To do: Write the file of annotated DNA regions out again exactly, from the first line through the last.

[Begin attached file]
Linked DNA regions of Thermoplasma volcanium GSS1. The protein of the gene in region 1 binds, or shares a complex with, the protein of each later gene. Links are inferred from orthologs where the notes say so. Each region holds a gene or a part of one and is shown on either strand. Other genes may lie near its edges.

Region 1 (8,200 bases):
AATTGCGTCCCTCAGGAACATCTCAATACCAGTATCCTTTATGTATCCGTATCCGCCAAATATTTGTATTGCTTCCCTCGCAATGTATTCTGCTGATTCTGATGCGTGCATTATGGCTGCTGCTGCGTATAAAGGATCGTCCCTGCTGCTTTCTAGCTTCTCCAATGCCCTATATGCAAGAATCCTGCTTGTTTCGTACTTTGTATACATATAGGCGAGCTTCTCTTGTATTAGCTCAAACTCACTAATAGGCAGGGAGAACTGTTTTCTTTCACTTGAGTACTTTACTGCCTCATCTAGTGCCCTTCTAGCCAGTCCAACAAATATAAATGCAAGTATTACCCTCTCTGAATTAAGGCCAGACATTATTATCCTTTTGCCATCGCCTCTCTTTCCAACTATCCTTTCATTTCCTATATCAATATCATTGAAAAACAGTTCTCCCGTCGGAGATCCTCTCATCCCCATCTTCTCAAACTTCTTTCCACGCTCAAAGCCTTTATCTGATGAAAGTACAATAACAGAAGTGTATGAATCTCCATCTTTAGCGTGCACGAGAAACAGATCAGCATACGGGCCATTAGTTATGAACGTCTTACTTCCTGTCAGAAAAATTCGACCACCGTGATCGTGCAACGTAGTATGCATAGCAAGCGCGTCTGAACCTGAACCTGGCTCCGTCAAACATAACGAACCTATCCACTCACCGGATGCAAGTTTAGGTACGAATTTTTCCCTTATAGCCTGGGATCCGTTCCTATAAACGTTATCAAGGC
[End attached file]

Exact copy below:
Linked DNA regions of Thermoplasma volcanium GSS1. The protein of the gene in region 1 binds, or shares a complex with, the protein of each later gene. Links are inferred from orthologs where the notes say so. Each region holds a gene or a part of one and is shown on either strand. Other genes may lie near its edges.

Region 1 (8,200 bases):
AATTGCGTCCCTCAGGAACATCTCAATACCAGTATCCTTTATGTATCCGTATCCGCCAAATATTTGTATTGCTTCCCTCGCAATGTATTCTGCTGATTCTGATGCGTGCATTATGGCTGCTGCTGCGTATAAAGGATCGTCCCTGCTGCTTTCTAGCTTCTCCAATGCCCTATATGCAAGAATCCTGCTTGTTTCGTACTTTGTATACATATAGGCGAGCTTCTCTTGTATTAGCTCAAACTCACTAATAGGCAGGGAGAACTGTTTTCTTTCACTTGAGTACTTTACTGCCTCATCTAGTGCCCTTCTAGCCAGTCCAACAAATATAAATGCAAGTATTACCCTCTCTGAATTAAGGCCAGACATTATTATCCTTTTGCCATCGCCTCTCTTTCCAACTATCCTTTCATTTCCTATATCAATATCATTGAAAAACAGTTCTCCCGTCGGAGATCCTCTCATCCCCATCTTCTCAAACTTCTTTCCACGCTCAAAGCCTTTATCTGATGAAAGTACAATAACAGAAGTGTATGAATCTCCATCTTTAGCGTGCACGAGAAACAGATCAGCATACGGGCCATTAGTTATGAACGTCTTACTTCCTGTCAGAAAAATTCGACCACCGTGATCGTGCAACGTAGTATGCATAGCAAGCGCGTCTGAACCTGAACCTGGCTCCGTCAAACATAACGAACCTATCCACTCACCGGATGCAAGTTTAGGTACGAATTTTTCCCTTATAGCCTGGGATCCGTTCCTATAAACGTTATCAAGGC